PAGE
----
Categories: Assessment, Challenges, Distance education and e-learning, Learning technologies, The business of education | Tags: , , , , , , , , , | Leave a comment

Crowd-sourcing distance education (or, Why Athabasca University’s problems are just getting started)

mortar quoteLast week there was another missive from Athabasca University interim president, Peter MacKinnon. The post appears to be damage control after a Metro article by Jeremey Nolais, Fears arise that Alberta’s Athabasca University will be lost as tough budget looms.  The post says that while Athabasca is facing “financial challenges that are acute,” and “a decline in the rate of enrollment growth,” the rumors in the media that it will be merged with another school or shut down are untrue.

What I found interesting about the article were the comments. There are only 6 of them at this point, and three of the comments were complaints about insufficient interaction with tutors. They weren’t complaints about the call centre model, where students contact the call center and a call center employee determines whether an Academic Expert should be informed that the student needs assistance (contact ensuing within 2 business days). Instead they were complaints by students who had tutors but felt that they weren’t hearing from the tutors enough. As one student says, “… I did not pay to be completely ignored and paid to be TAUGHT.” [original emphasis]. There were complaints about the quality of education, and the blame for that laid at the feet of tutors as well.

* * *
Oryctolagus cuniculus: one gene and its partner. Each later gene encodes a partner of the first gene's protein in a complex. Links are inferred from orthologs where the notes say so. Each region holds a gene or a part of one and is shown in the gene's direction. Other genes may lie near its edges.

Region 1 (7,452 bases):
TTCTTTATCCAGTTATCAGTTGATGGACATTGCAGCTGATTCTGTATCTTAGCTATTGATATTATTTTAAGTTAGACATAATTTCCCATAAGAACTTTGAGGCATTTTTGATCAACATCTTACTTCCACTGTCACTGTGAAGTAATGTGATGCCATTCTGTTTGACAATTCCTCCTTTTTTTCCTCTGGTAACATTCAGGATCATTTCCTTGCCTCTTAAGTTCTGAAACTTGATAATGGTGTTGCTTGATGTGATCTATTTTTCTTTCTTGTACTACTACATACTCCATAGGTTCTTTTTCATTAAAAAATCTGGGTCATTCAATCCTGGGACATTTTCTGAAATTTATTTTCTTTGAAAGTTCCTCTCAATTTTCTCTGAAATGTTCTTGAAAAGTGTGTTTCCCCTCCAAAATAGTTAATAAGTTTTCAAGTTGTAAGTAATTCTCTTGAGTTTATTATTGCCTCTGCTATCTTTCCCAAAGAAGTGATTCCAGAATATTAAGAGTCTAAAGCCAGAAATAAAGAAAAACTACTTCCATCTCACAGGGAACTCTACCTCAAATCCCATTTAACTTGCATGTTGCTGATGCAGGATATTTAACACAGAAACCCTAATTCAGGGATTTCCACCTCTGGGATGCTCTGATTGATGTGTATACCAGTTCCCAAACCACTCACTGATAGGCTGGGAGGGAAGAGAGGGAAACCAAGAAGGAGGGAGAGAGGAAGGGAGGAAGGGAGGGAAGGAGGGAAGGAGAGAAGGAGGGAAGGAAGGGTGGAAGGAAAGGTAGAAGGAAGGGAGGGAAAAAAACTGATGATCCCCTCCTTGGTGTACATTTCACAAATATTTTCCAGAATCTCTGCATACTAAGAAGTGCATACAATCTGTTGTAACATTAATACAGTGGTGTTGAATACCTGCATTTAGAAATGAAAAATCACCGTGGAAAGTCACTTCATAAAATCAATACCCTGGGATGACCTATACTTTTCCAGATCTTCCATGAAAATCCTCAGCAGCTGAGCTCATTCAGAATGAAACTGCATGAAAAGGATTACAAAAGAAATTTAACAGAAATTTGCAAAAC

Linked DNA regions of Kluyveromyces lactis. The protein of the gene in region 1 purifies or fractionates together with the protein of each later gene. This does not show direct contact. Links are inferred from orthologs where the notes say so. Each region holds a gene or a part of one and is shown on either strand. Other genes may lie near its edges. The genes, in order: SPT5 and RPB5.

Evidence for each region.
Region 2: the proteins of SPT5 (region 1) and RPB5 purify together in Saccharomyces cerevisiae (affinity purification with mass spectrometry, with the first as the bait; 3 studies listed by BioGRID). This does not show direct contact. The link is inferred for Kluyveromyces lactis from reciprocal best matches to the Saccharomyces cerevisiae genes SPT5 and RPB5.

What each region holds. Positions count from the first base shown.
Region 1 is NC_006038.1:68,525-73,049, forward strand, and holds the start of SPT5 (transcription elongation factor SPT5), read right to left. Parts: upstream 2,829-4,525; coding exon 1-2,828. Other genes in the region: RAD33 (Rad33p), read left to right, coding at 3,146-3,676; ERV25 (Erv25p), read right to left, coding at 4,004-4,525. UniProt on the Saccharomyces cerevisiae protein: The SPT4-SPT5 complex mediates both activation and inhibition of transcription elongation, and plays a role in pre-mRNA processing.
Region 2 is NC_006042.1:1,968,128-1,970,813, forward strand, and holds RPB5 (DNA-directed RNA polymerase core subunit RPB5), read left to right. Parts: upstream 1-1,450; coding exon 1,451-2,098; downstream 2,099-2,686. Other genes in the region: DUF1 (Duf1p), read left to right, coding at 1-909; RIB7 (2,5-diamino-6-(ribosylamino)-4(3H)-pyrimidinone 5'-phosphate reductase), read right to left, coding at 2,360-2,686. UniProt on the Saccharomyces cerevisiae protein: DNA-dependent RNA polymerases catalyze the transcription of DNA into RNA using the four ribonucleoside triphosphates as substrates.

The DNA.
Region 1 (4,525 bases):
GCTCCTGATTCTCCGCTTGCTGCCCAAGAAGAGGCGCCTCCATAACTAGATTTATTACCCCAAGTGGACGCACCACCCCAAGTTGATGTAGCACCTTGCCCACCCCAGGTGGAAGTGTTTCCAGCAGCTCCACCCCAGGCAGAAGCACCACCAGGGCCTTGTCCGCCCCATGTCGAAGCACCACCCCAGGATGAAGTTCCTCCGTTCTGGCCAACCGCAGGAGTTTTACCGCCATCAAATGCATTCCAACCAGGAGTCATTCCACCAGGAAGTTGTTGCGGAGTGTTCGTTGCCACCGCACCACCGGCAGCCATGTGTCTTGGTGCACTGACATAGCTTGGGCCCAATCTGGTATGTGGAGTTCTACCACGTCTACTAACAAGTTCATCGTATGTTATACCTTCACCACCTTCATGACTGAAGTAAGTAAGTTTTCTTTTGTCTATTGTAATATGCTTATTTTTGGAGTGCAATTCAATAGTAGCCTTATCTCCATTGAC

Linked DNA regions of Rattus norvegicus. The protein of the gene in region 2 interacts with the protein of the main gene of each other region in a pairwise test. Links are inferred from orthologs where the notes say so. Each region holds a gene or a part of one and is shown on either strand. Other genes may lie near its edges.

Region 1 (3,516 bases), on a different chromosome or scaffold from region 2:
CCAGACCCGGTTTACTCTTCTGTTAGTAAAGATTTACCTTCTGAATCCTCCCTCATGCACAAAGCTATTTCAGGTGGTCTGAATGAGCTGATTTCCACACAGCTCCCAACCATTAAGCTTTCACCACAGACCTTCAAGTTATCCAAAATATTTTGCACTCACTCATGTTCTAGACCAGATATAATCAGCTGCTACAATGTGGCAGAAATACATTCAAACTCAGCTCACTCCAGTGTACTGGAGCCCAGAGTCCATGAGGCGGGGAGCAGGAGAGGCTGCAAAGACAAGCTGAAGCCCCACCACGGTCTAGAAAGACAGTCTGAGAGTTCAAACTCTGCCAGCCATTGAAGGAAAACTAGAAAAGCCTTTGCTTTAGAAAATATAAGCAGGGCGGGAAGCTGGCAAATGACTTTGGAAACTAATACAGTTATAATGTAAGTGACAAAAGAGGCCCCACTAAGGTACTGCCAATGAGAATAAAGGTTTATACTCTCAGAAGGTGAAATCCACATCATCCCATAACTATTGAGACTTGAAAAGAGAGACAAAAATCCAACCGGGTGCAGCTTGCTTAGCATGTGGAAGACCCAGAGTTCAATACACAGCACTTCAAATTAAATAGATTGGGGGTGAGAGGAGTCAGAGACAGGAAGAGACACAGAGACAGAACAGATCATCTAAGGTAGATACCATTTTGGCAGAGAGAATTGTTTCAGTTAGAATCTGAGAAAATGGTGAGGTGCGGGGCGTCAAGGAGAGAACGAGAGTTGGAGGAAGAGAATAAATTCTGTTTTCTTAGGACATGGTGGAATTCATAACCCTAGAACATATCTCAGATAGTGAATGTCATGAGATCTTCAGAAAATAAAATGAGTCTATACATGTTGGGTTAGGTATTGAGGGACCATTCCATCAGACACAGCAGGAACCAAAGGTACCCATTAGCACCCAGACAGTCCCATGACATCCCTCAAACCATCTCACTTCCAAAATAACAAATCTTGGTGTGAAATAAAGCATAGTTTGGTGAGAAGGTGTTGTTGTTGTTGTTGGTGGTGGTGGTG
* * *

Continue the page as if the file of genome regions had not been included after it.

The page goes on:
Given the controversy surrounding the call center, and the seemingly obvious thing to comment about- that those who were unhappy with insufficient contact from their tutors could rest assured that they would soon have no contact with a tutor whatsoever- it is surprising that no comments of that nature were posted. After some experimentation, I determined that those points of view were being moderated out. The upshot is that readers will come away with the conclusion that what is wrong with Athabasca is its tutors, which is very convenient for the administration at present. However, there is also a very real risk of discouraging students who might otherwise register for courses that are still running under the tutor model. If someone at AU thought that was a risk worth taking… well, make of that what you will.

I’m not saying that all tutors do the job that students want them to- some tutors may not do the best job they can for any number of reasons, and some students may have bought into the misconception that they have a full-time teacher assigned to them.

But Athabasca’s problem isn’t tutors not doing what students want them to. Its problem is a structure designed in the days when distance education required sending students boxes of paper in the mail. This is a problem because the system that can most efficiently manage hard-copy course materials is one in which teachers cannot have the autonomy to alter their course materials at will to respond to students’ needs. Think of the nightmare that keeping track of document versions would be! There would be no control on the workflow (and therefore on costs) if instructors could alter materials whenever they found a better way to teach. In order for the school to function, teaching has to take a back seat to operations.